Question: (how) do we map disappeared places?

A while ago I asked Twitter if there was a name for a long period of inactivity on blogs or social media. Erik Champion came up with some nice suggestions

which raise questions about whether blogging represents either the presence or absence of ‘loafing’; and  replied with a certain elegant simplicity:

Anyway, having been either ‘living’ or ‘loafing’ a lot these last few months, this is my first post since February.

I want to ask another question, but 140 characters just won’t cut it for this one. How does one represent a place in a gazetteer, or any other kind of database or GIS for that matter, which no longer exists? To take an example of ‘Mikro Kaimeni’, a tiny volcanic island in the Santorini archipelago mapped and published by Thomas Graves in his 1850 military survey of the Aegean:

20150610_110846

Some sixteen years after this map was made, Santorini erupted and Mikro Kaimeni combined with the large central island, Neo Kameni:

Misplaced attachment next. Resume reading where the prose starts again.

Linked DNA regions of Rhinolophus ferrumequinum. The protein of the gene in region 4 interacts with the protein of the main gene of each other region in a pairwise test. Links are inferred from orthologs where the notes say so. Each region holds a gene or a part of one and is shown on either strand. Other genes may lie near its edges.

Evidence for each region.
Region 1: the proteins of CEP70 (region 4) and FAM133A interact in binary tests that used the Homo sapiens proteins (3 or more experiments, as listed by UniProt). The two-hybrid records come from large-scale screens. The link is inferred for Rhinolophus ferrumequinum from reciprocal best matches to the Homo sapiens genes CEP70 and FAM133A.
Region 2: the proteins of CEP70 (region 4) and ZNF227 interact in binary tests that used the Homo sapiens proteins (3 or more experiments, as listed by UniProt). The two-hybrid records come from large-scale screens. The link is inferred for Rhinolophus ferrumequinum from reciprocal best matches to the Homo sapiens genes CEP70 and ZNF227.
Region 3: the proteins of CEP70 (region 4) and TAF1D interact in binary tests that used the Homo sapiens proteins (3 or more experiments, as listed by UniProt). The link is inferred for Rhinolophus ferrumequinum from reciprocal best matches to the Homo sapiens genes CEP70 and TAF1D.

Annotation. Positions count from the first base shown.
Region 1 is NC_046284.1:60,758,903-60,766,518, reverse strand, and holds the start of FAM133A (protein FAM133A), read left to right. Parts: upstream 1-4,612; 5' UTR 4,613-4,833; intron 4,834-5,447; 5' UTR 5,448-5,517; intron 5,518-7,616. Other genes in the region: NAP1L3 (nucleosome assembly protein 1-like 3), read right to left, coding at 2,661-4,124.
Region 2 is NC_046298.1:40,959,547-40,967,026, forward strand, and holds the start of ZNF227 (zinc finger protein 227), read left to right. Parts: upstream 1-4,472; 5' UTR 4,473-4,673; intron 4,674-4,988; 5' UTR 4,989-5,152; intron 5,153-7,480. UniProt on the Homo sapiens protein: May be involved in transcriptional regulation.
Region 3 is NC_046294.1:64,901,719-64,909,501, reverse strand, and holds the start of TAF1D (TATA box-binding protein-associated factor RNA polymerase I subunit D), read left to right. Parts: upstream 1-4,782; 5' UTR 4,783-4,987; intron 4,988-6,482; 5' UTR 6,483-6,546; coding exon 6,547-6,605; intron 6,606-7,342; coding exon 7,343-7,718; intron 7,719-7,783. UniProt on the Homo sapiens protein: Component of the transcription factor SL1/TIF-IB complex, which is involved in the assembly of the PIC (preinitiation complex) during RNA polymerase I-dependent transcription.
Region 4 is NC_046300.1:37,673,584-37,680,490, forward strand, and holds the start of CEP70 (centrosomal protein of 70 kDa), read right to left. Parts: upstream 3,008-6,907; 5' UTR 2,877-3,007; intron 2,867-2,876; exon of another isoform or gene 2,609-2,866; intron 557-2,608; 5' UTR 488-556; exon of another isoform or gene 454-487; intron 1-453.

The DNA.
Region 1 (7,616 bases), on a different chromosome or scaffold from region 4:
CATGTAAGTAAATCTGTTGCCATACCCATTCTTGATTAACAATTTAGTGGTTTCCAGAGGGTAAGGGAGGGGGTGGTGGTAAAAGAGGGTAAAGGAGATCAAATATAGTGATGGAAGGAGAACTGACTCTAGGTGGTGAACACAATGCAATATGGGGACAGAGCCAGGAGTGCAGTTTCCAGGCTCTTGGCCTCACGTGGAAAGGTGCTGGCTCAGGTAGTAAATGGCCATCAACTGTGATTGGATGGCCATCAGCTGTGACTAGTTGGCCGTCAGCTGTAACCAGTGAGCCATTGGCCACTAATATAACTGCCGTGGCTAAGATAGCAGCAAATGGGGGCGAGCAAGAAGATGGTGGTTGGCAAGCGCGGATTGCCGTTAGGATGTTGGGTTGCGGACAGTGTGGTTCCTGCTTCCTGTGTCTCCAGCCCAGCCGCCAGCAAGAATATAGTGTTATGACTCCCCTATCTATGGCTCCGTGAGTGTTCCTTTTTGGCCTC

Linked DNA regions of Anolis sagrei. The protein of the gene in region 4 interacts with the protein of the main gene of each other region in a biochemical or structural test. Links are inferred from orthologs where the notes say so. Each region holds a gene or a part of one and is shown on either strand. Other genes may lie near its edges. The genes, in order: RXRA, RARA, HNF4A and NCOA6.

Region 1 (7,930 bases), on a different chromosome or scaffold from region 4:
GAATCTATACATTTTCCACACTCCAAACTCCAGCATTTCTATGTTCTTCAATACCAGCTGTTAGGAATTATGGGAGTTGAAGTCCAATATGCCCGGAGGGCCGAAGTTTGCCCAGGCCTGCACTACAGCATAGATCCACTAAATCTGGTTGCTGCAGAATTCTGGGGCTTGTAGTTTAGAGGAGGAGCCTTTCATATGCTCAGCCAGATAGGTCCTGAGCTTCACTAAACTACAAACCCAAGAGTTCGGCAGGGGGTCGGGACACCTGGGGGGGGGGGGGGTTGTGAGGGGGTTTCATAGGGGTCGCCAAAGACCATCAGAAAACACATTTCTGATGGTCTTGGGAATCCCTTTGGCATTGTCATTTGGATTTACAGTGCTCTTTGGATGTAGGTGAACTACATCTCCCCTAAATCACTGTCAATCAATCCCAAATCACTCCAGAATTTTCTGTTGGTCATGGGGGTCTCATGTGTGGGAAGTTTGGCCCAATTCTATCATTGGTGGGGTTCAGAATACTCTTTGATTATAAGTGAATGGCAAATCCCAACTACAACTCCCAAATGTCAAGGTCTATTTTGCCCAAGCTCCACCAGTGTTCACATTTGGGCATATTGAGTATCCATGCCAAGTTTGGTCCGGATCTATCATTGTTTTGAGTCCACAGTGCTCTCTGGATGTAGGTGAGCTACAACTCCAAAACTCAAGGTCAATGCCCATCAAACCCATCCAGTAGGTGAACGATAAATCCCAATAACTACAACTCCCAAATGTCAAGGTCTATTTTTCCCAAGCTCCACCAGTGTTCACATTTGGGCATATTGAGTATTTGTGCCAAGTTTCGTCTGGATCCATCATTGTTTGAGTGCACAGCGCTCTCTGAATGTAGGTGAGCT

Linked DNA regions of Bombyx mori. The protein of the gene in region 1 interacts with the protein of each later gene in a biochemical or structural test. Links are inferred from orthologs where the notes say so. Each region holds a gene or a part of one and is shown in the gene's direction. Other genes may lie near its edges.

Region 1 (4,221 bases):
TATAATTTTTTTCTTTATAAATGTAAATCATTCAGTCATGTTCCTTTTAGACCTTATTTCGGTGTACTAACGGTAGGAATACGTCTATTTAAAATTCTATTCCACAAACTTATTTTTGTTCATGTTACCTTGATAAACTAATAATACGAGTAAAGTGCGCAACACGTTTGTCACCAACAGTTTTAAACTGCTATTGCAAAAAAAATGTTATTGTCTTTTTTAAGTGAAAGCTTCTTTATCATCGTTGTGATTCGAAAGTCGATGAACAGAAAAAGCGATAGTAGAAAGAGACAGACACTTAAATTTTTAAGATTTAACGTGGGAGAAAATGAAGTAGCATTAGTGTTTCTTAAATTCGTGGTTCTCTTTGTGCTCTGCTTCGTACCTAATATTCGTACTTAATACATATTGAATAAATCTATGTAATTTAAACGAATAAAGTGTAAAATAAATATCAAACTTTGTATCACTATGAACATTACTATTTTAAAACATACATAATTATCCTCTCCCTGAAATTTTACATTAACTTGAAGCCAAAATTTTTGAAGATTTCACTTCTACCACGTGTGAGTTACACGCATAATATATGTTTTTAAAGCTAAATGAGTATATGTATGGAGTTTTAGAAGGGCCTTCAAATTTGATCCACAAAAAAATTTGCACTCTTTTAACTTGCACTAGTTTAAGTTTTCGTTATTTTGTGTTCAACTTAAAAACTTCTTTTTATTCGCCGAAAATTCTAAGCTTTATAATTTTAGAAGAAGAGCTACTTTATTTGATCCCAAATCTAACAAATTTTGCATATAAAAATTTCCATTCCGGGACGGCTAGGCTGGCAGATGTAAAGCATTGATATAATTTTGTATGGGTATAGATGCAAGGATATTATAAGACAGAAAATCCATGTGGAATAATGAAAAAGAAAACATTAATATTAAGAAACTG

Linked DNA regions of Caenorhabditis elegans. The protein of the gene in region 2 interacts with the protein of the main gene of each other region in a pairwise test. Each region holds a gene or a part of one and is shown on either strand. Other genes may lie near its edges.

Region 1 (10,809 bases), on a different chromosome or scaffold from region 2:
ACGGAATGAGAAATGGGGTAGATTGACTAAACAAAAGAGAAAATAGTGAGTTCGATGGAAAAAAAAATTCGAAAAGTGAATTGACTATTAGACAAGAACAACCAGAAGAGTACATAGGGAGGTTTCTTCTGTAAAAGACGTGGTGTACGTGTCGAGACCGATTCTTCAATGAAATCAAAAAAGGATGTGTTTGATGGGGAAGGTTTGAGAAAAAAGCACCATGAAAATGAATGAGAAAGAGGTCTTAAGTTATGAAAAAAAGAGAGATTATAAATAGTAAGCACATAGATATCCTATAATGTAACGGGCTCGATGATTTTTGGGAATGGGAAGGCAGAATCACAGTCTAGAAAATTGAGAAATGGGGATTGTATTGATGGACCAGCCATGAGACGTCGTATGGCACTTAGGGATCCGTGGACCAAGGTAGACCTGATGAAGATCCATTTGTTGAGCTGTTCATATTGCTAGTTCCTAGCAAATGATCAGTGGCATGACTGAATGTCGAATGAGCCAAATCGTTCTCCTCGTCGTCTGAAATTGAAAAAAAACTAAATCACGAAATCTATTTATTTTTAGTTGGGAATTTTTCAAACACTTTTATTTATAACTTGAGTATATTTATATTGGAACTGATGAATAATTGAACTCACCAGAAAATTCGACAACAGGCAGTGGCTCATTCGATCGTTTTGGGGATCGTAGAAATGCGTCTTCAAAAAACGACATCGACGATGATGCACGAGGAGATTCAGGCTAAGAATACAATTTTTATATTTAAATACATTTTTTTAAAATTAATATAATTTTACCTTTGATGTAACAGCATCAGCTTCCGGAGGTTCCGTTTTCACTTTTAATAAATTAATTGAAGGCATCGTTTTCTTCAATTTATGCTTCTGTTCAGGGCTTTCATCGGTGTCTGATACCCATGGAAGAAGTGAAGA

osm_santorini

Can such places be hermenutic objects by virtue of the fact that they are representing in the human record (in this case Graves’s map), even though they no longer exist as spatial footprints on the earth’s surface? I suppose they have to be. The same could go for fictional places (Middle Earth, Gotham City etc). What kind of representational issues does this create for mapping in the humanities more generally?

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